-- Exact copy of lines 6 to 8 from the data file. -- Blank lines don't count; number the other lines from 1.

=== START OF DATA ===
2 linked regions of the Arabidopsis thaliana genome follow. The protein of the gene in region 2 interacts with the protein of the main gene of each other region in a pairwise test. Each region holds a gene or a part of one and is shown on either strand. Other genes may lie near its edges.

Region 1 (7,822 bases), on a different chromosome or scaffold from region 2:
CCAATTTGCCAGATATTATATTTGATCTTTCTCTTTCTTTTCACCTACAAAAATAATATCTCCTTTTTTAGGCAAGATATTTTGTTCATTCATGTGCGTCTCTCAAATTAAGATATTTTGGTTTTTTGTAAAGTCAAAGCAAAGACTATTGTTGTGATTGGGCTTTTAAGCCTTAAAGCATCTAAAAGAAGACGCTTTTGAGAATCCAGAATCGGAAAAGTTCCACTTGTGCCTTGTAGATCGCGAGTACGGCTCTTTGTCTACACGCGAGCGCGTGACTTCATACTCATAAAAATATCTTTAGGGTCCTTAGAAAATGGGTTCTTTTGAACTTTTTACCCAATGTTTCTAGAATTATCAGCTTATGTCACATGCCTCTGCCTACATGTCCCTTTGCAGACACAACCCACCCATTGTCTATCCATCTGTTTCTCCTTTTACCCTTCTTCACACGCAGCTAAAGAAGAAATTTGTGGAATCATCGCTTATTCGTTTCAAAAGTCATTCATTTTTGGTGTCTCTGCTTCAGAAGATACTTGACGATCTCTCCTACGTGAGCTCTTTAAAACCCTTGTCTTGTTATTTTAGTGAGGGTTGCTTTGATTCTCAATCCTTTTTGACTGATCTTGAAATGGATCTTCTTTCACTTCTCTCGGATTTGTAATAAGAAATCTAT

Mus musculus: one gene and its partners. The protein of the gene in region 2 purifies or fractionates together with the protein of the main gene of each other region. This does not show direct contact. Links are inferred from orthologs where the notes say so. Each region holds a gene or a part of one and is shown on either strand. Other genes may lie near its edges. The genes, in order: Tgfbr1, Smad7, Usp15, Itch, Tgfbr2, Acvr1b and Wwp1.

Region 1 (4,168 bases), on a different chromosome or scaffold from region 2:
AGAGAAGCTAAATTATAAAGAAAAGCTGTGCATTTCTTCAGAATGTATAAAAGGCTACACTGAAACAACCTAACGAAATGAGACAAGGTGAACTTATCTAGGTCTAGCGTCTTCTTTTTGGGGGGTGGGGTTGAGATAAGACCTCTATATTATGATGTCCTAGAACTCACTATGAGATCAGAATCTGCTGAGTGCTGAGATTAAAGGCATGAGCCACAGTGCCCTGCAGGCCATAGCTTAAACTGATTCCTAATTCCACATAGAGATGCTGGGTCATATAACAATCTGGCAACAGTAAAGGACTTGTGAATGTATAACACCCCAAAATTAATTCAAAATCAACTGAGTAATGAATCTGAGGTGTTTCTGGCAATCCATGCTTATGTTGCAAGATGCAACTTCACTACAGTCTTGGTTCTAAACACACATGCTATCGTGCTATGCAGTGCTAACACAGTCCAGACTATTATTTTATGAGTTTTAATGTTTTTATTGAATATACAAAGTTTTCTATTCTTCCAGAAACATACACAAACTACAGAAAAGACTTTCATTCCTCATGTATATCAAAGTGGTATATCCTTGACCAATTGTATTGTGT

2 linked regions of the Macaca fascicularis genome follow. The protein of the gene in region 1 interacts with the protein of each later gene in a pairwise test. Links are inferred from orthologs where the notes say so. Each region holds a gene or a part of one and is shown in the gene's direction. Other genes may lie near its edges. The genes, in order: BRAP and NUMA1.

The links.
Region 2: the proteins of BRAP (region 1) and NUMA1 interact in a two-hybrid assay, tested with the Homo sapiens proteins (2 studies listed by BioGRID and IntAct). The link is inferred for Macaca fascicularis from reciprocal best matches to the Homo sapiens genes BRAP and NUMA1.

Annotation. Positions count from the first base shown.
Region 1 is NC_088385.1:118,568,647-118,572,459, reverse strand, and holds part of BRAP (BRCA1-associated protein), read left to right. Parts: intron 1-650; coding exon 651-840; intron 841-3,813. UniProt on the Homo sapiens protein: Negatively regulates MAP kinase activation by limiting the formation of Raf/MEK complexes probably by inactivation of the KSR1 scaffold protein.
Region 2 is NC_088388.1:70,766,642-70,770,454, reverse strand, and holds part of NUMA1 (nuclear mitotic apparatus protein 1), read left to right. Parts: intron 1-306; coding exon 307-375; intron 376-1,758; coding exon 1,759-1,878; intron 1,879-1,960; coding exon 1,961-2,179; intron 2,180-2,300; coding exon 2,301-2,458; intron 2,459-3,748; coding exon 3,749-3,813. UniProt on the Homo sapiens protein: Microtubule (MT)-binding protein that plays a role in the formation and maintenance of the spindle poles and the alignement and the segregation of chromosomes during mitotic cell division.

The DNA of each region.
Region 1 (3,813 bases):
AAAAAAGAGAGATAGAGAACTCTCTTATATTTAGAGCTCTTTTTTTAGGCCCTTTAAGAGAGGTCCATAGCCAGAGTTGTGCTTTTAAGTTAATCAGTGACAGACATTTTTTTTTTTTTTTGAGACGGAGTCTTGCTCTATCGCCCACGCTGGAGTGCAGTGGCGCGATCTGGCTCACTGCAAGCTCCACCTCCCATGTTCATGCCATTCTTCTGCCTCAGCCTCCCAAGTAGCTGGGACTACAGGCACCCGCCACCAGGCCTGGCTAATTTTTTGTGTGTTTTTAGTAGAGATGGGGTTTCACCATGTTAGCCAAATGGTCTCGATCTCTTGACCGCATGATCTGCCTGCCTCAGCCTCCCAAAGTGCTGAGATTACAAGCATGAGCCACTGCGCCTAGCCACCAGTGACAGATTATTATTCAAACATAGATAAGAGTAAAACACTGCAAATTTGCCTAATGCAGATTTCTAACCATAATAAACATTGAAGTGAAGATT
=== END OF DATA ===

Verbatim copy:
AGAGAAGCTAAATTATAAAGAAAAGCTGTGCATTTCTTCAGAATGTATAAAAGGCTACACTGAAACAACCTAACGAAATGAGACAAGGTGAACTTATCTAGGTCTAGCGTCTTCTTTTTGGGGGGTGGGGTTGAGATAAGACCTCTATATTATGATGTCCTAGAACTCACTATGAGATCAGAATCTGCTGAGTGCTGAGATTAAAGGCATGAGCCACAGTGCCCTGCAGGCCATAGCTTAAACTGATTCCTAATTCCACATAGAGATGCTGGGTCATATAACAATCTGGCAACAGTAAAGGACTTGTGAATGTATAACACCCCAAAATTAATTCAAAATCAACTGAGTAATGAATCTGAGGTGTTTCTGGCAATCCATGCTTATGTTGCAAGATGCAACTTCACTACAGTCTTGGTTCTAAACACACATGCTATCGTGCTATGCAGTGCTAACACAGTCCAGACTATTATTTTATGAGTTTTAATGTTTTTATTGAATATACAAAGTTTTCTATTCTTCCAGAAACATACACAAACTACAGAAAAGACTTTCATTCCTCATGTATATCAAAGTGGTATATCCTTGACCAATTGTATTGTGT

2 linked regions of the Macaca fascicularis genome follow. The protein of the gene in region 1 interacts with the protein of each later gene in a pairwise test. Links are inferred from orthologs where the notes say so. Each region holds a gene or a part of one and is shown in the gene's direction. Other genes may lie near its edges. The genes, in order: BRAP and NUMA1.

The links.